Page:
That's a twisted, murky rabbit hole right there....the tightrope you try to walk representing CCM on the one hand, versus being real with all of your own shortcomings on the other hand. But people don't want to see that. They want to see perfection at all times...and, of course, inevitably you make a mistake of one sort or another and are revealed as who you really are...just another sinner who desperately needs the blood of Christ to cover a lifetime's worth of not making the grade. In my case, it happens that my sins come with a skill to play guitar a little bit and a desire to at least point people in the right direction, towards Jesus.
Anyway...now that I've put a flame thrower on the labels...(laughing)...I would say that just as the dog is the natural enemy of the mailman, the label is the natural enemy of the artist. BUT...if I was a label, I also think I might say to an upcoming artist, "What?! You want me to give money to a ROCK band? What are you? Crazy?" (Laughing) "You'll just blow the money on motorcycles or something!" (Laughter)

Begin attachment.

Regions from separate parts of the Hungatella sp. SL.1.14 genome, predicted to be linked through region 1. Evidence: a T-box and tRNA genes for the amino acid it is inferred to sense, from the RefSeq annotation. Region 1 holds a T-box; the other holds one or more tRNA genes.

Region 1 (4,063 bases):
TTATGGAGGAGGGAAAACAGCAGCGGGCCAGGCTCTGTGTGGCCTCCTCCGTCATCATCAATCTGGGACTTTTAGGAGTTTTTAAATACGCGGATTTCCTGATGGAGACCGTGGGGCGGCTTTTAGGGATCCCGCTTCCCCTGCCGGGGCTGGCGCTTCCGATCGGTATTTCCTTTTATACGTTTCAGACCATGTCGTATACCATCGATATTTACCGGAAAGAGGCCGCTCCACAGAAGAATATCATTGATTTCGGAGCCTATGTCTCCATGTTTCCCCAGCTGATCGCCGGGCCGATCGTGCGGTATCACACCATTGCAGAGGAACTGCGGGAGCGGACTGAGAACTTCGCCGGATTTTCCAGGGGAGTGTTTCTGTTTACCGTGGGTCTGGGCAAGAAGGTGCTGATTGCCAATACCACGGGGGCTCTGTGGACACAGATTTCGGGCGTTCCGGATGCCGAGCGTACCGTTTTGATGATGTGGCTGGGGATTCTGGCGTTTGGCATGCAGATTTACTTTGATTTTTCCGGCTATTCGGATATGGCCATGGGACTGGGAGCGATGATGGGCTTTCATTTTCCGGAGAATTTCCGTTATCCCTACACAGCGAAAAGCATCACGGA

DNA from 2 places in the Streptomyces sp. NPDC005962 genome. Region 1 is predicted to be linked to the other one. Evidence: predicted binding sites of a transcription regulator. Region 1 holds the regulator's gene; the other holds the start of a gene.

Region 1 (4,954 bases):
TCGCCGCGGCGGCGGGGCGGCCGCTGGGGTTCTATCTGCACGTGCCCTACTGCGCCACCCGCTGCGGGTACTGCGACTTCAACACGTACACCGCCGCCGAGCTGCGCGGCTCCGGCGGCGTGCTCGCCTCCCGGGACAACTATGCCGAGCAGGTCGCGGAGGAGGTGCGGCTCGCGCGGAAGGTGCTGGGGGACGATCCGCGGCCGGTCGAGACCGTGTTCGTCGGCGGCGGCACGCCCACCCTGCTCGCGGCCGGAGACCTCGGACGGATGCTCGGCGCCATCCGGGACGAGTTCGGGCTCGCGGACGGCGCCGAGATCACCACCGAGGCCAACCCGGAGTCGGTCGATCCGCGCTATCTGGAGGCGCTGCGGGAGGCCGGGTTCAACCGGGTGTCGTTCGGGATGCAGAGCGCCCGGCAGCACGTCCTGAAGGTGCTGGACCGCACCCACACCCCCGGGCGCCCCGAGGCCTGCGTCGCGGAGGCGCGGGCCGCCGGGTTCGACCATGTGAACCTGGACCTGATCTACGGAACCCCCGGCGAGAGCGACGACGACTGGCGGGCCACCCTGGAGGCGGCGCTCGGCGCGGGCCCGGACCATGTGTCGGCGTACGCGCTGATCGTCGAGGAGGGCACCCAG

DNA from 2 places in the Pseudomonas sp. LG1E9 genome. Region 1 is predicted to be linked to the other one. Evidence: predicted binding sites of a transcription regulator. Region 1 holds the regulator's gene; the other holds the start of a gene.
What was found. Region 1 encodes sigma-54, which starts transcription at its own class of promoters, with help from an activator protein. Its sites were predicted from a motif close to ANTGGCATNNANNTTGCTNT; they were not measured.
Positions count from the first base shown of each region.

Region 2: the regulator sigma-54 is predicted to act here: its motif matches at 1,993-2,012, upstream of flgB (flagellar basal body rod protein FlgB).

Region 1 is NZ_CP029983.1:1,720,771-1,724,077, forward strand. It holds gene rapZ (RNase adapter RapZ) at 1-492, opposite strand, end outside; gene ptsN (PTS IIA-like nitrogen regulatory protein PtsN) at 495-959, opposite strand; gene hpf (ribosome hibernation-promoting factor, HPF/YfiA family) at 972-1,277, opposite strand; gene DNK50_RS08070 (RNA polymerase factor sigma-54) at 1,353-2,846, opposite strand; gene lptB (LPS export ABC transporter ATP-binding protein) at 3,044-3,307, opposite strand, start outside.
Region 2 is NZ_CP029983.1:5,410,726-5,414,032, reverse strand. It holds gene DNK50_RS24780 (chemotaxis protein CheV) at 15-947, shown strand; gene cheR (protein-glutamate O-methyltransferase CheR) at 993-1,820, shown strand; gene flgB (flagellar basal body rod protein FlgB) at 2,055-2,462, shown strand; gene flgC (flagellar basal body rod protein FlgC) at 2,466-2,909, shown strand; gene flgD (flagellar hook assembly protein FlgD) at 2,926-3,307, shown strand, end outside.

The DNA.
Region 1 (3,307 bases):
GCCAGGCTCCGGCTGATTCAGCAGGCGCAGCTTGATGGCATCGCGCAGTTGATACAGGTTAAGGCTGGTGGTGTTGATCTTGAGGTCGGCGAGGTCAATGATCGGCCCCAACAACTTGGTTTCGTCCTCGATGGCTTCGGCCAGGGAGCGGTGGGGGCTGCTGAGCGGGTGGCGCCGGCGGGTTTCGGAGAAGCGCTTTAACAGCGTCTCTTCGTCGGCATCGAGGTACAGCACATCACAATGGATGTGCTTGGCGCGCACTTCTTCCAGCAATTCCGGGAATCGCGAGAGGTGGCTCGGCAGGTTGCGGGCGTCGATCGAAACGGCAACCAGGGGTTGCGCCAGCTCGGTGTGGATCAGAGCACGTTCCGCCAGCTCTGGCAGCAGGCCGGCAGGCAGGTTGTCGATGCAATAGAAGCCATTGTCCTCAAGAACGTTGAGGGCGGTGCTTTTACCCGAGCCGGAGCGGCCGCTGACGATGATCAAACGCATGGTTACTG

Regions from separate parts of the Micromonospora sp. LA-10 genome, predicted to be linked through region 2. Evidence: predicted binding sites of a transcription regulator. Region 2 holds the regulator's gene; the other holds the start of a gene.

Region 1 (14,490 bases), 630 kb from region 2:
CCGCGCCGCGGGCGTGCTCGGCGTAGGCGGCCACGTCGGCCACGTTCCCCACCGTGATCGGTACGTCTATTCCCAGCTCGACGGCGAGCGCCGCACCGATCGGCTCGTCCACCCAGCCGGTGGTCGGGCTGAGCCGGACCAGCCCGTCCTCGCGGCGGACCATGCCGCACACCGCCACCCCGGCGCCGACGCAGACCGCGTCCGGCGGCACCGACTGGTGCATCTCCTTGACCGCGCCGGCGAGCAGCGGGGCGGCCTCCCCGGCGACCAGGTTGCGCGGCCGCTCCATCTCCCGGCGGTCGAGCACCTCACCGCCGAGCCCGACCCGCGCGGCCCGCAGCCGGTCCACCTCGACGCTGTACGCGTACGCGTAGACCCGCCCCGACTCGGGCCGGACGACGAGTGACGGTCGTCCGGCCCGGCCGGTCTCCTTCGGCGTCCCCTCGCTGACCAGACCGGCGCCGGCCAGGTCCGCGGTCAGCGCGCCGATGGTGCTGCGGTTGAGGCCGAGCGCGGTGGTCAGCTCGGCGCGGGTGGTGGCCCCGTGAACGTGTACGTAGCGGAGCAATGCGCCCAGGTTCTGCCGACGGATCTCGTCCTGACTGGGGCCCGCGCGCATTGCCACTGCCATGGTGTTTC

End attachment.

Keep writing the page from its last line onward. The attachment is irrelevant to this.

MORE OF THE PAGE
But, back to your point...I believe that, by and large, we upheld the ideal that we wanted to make music that was solid spiritually and would give people something positive to hang on to. We WANTED to point people towards Christ, so we put as much pressure on ourselves as anyone else, including the people at the labels.
G2G: We've spent so much time in the past, I want to make sure people know what's going on with you now. You have a pretty big event coming up, right?
Rex: You mean Rock Academy?
G2G: Yeah! What is it? Are we talking School of Rock kinda stuff here...?
Rex: Rock Academy is an event I started a year ago to offer a chance for musicians to come together and get some incredible interactive master classes with top-level instruction. The whole flavor of the event is guided by my ideas and philosophies, so that's why it's called the "Rex Carroll Rock Academy" as opposed to any other "school of rock" out there.